Where discussions of these kinds of things tend to crash and burn is when you get to the question of how to reach people. Cel*Style members’ experiences selling RPGs to anime fans have been encouraging overall, but rather mixed. Vincent’s attempt at selling games at a horror con pretty much bombed, and his commentary makes it clear that there are some very tough issues to face, among the biggest being how to communicate the experience and appeal of role-playing. If getting to a few dozen people who are already at a convention is a challenge, what hope is there for reaching millions, even if you do have the perfect game? The other day Robert Bohl pointed out something on Google+ that in hindsight is pretty blindingly obvious: you don’t have to aspire to change the whole world and get millions of people playing. His approach is simply to make games that he can play with lots of people, and that in turn means games that non-gamers can get into. That’s the kind of goal that an independent designer/publisher can get into and realistically achieve. It would be nice to get thousands and thousands of new people into the hobby, but having fun with lots of friends, including ones who don’t normally game, is I think a worthwhile goal too.
On a business level, the indie/Forge thing was about setting and achieving realistic goals. Don’t take out a second mortgage to print 20,000 copies of your game when you can print and definitely sell 200. In that respect I feel like there’s a definite parallel between RPGs and comics. In comics you have people doing webcomics and mini-comics and independent graphic novels and Kickstarters and everything, while Marvel and DC are seemingly not even trying to reach outside of hardcore superhero comics fans. (“DC Comics: Bad At Math“) In the tabletop RPG world the two biggest properties are D&D and a clone of D&D, whose introductory not-ginormous-hardcover-books boxed sets came out in 2010 and 2011, in each case 2 years after the original version. They’re both media where there’s these really amazing things going on at a grassroots level while in the mainstream the serpent is eating its own tail. The thing that superhero comics have on their side is getting made into quality cartoons and movies, like Young Justice and the recent Marvel movies. D&D’s forays into other media have been kind of lackluster. I’ve heard good things about the comics and board games, but those aren’t really reaching out to new audiences.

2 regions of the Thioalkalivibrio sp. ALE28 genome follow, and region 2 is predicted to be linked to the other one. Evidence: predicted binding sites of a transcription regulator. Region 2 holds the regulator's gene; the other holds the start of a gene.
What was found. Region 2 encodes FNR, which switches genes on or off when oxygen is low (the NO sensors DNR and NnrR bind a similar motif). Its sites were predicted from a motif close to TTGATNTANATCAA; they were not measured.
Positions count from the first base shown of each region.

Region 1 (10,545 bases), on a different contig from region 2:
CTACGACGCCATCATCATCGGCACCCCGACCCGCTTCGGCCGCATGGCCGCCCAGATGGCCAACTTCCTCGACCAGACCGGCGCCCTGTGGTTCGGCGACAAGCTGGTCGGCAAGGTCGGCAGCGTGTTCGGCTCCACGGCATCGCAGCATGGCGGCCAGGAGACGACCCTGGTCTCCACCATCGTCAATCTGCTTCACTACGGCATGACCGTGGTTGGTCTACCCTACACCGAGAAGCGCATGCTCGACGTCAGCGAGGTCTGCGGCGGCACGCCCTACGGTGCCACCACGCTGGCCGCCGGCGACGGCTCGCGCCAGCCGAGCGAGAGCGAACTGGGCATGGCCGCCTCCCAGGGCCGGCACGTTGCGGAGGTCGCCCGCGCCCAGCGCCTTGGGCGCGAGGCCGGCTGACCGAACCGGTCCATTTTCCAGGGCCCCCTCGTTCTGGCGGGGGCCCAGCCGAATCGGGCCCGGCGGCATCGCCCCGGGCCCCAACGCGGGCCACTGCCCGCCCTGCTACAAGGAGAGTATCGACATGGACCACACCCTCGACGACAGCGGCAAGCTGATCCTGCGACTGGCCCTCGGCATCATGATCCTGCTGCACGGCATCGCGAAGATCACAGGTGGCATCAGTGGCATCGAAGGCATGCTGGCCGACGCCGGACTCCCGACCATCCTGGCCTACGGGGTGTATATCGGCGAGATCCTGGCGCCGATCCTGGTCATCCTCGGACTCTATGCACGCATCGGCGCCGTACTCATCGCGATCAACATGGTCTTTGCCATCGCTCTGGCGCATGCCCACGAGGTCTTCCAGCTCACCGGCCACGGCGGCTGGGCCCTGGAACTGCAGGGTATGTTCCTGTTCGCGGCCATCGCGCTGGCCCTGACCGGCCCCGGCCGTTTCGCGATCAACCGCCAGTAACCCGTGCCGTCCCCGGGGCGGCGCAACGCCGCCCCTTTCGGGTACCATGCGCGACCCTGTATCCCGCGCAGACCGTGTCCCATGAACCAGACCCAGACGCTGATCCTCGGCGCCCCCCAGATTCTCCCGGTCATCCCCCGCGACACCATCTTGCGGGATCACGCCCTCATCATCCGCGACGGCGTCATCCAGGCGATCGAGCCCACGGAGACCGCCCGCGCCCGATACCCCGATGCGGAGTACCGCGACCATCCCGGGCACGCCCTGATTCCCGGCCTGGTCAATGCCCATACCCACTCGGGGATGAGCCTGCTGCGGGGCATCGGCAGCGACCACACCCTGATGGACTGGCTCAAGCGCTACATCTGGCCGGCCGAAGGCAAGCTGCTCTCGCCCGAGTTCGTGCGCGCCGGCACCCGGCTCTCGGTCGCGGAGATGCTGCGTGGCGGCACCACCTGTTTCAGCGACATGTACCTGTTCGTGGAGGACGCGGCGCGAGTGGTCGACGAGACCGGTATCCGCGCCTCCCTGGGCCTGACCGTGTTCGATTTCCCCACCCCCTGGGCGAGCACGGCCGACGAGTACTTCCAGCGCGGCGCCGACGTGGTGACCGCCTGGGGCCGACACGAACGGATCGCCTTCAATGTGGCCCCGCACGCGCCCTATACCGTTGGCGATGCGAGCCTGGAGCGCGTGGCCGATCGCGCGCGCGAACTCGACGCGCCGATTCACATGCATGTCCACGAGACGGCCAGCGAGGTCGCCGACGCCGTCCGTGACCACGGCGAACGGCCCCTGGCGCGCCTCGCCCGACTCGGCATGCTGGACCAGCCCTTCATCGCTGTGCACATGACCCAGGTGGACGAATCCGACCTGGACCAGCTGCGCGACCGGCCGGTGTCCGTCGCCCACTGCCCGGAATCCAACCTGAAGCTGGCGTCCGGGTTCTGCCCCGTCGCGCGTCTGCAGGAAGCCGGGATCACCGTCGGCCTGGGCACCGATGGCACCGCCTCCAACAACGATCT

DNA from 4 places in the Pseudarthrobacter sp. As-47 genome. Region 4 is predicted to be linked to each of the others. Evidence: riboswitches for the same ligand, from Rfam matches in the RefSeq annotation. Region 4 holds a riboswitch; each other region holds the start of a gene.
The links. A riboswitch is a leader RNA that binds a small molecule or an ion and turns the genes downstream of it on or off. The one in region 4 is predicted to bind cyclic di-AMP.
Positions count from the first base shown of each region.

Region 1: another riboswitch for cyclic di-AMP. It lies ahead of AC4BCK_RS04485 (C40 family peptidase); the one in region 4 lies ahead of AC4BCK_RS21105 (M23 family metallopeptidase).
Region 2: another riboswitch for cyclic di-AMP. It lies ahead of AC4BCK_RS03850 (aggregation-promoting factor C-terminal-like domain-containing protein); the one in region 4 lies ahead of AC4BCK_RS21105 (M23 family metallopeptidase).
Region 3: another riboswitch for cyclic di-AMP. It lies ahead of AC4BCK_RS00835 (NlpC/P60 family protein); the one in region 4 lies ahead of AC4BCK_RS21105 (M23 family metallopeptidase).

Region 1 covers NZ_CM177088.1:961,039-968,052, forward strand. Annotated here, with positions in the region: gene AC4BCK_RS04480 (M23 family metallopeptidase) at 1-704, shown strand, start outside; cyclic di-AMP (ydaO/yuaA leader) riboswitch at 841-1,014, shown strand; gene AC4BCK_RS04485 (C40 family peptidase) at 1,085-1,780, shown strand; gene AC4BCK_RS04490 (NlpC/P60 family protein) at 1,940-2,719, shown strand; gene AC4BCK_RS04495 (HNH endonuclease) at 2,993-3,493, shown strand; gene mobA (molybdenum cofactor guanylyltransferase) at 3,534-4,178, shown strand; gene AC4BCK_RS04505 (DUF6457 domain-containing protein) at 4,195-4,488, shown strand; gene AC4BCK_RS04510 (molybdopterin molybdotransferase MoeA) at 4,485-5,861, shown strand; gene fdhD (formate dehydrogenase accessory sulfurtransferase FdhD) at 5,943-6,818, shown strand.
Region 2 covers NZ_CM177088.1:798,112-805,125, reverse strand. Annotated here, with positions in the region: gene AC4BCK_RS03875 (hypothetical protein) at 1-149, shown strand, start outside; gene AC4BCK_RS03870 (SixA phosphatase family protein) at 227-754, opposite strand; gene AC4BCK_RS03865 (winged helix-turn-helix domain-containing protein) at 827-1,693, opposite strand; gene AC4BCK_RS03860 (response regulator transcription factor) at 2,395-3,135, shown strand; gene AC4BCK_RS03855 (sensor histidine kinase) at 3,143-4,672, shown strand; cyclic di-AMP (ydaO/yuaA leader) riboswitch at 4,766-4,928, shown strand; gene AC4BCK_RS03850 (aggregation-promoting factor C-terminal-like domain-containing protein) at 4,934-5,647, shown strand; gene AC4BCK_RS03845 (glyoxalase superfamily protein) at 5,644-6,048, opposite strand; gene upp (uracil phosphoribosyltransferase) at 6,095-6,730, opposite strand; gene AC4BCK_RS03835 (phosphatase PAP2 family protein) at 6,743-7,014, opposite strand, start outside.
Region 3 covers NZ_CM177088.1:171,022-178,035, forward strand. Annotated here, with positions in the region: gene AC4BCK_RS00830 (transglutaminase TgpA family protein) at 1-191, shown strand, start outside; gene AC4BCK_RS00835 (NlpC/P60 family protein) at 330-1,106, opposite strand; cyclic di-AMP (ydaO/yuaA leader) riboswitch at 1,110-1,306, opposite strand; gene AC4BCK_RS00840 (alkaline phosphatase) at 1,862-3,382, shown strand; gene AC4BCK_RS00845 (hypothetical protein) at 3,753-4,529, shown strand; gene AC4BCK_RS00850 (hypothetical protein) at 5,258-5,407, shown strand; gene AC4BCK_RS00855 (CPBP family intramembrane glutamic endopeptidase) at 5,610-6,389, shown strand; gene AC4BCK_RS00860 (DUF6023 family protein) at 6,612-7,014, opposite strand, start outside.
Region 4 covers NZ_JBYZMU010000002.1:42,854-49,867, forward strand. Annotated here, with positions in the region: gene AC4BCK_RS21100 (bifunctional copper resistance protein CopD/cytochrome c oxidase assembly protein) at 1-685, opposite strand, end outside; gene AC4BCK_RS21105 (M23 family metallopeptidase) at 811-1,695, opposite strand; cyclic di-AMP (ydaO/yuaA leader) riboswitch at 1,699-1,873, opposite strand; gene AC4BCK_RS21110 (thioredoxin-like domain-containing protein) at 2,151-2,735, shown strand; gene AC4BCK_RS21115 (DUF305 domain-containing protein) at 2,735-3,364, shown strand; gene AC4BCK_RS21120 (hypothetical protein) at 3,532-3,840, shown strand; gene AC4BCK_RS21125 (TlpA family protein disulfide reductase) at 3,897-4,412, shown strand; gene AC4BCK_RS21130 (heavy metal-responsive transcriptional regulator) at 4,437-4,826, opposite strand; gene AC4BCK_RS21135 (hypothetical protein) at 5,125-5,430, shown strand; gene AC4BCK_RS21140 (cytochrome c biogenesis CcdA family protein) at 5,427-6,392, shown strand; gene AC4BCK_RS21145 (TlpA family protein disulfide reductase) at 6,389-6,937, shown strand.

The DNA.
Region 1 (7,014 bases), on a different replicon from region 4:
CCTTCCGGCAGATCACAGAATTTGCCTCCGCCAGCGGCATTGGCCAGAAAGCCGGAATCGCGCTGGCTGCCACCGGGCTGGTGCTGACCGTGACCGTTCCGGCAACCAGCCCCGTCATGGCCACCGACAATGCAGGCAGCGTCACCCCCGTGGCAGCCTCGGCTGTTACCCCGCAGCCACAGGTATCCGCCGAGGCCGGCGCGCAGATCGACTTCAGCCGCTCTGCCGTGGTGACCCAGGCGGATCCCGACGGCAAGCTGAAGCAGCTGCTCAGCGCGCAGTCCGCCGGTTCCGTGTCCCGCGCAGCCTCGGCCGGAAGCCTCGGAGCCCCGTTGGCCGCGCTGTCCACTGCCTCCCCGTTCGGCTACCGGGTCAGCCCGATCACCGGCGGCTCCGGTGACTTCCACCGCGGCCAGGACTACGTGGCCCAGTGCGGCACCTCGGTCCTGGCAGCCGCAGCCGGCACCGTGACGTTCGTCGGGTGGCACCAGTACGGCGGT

My own projects are all over the place when it comes to this kind of stuff. Slime Quest is going to deliberately be unambitious in terms of reaching out to non-gamers, because it’s an attempt to refine an existing style of play. On the other hand Raspberry Heaven (for which I really need to get more work done) is a super-casual RPG that aims to push the limits of the medium and be at its best for a decidedly atypical RPG audience. Marketing it is going to be a pretty interesting task to be sure. My first playtest of the Raspberry Heaven Practice Test went pretty well, and gave us a satisfying little RP experience in about an hour. I can’t help but think that something like that would be pretty alien to a lot of traditional RPGs, but then next week we’ll most likely get back to our Spirit of the Century game.